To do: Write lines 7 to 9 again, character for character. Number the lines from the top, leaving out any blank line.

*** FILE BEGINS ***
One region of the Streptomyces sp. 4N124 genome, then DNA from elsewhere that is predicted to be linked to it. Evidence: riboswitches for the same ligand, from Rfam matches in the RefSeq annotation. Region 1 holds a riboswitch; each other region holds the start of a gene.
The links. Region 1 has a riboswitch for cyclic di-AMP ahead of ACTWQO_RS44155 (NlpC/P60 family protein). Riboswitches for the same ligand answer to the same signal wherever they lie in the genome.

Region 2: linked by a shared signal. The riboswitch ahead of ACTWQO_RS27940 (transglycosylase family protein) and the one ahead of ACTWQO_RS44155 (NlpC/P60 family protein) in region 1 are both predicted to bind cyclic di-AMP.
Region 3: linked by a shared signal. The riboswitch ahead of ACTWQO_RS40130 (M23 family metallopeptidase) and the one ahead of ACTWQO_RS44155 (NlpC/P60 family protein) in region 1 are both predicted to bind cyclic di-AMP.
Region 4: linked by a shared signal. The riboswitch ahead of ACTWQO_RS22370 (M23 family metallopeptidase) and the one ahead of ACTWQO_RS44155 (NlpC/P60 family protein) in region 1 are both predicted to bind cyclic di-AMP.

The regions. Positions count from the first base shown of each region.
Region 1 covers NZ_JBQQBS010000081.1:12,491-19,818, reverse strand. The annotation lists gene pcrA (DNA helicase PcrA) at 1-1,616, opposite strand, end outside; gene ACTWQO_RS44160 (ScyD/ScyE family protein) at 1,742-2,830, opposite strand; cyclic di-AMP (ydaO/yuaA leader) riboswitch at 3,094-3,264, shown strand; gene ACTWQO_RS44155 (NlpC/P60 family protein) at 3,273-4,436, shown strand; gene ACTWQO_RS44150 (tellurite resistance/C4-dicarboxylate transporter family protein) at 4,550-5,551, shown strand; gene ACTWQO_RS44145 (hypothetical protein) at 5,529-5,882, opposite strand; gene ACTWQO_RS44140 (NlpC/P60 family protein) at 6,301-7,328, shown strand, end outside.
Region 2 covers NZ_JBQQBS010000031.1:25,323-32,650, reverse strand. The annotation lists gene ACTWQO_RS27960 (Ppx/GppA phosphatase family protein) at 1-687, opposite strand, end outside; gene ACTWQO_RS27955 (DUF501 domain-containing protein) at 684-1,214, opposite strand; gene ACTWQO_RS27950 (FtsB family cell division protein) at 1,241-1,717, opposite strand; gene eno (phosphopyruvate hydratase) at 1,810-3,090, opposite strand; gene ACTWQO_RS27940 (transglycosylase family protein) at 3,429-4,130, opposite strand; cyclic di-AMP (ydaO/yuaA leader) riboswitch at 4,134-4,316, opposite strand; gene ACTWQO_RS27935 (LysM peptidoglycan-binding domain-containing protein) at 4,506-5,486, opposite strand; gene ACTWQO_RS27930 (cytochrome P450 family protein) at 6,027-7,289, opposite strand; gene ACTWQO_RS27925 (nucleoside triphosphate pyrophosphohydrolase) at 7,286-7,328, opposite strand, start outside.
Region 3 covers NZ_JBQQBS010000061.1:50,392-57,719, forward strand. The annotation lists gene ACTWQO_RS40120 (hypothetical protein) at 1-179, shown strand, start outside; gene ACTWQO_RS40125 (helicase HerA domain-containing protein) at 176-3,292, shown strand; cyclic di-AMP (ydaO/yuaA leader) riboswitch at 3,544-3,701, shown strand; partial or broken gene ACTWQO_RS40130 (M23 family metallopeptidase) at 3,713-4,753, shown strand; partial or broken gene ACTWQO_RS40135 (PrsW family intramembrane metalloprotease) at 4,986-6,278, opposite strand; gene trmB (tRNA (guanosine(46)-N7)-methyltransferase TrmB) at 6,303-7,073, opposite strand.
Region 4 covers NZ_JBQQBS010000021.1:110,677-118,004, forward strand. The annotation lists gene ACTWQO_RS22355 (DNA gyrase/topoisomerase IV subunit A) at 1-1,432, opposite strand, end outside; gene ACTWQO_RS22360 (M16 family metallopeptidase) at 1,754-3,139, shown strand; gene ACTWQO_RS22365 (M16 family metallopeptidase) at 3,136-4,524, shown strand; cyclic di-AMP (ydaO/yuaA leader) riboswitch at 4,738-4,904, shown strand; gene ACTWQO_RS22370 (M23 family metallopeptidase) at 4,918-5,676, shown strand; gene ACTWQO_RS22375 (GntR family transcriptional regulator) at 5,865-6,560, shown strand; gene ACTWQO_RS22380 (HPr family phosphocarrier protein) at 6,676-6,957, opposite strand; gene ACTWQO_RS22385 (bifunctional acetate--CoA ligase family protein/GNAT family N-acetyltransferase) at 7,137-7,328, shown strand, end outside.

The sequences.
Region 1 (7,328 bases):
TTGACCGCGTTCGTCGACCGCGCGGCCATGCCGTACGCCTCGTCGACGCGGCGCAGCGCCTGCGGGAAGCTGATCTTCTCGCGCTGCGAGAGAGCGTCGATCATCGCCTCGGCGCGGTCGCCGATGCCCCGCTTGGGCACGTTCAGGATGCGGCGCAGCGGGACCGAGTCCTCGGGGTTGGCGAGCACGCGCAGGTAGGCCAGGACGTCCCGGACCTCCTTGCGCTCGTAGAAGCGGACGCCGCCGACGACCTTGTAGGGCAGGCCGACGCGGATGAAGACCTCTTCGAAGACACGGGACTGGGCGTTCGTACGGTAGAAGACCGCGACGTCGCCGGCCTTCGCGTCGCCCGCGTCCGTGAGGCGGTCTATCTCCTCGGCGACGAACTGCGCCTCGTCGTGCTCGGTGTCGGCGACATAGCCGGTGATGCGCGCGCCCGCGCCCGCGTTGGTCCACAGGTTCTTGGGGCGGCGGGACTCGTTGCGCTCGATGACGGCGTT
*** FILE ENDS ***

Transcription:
Region 1 covers NZ_JBQQBS010000081.1:12,491-19,818, reverse strand. The annotation lists gene pcrA (DNA helicase PcrA) at 1-1,616, opposite strand, end outside; gene ACTWQO_RS44160 (ScyD/ScyE family protein) at 1,742-2,830, opposite strand; cyclic di-AMP (ydaO/yuaA leader) riboswitch at 3,094-3,264, shown strand; gene ACTWQO_RS44155 (NlpC/P60 family protein) at 3,273-4,436, shown strand; gene ACTWQO_RS44150 (tellurite resistance/C4-dicarboxylate transporter family protein) at 4,550-5,551, shown strand; gene ACTWQO_RS44145 (hypothetical protein) at 5,529-5,882, opposite strand; gene ACTWQO_RS44140 (NlpC/P60 family protein) at 6,301-7,328, shown strand, end outside.
Region 2 covers NZ_JBQQBS010000031.1:25,323-32,650, reverse strand. The annotation lists gene ACTWQO_RS27960 (Ppx/GppA phosphatase family protein) at 1-687, opposite strand, end outside; gene ACTWQO_RS27955 (DUF501 domain-containing protein) at 684-1,214, opposite strand; gene ACTWQO_RS27950 (FtsB family cell division protein) at 1,241-1,717, opposite strand; gene eno (phosphopyruvate hydratase) at 1,810-3,090, opposite strand; gene ACTWQO_RS27940 (transglycosylase family protein) at 3,429-4,130, opposite strand; cyclic di-AMP (ydaO/yuaA leader) riboswitch at 4,134-4,316, opposite strand; gene ACTWQO_RS27935 (LysM peptidoglycan-binding domain-containing protein) at 4,506-5,486, opposite strand; gene ACTWQO_RS27930 (cytochrome P450 family protein) at 6,027-7,289, opposite strand; gene ACTWQO_RS27925 (nucleoside triphosphate pyrophosphohydrolase) at 7,286-7,328, opposite strand, start outside.
Region 3 covers NZ_JBQQBS010000061.1:50,392-57,719, forward strand. The annotation lists gene ACTWQO_RS40120 (hypothetical protein) at 1-179, shown strand, start outside; gene ACTWQO_RS40125 (helicase HerA domain-containing protein) at 176-3,292, shown strand; cyclic di-AMP (ydaO/yuaA leader) riboswitch at 3,544-3,701, shown strand; partial or broken gene ACTWQO_RS40130 (M23 family metallopeptidase) at 3,713-4,753, shown strand; partial or broken gene ACTWQO_RS40135 (PrsW family intramembrane metalloprotease) at 4,986-6,278, opposite strand; gene trmB (tRNA (guanosine(46)-N7)-methyltransferase TrmB) at 6,303-7,073, opposite strand.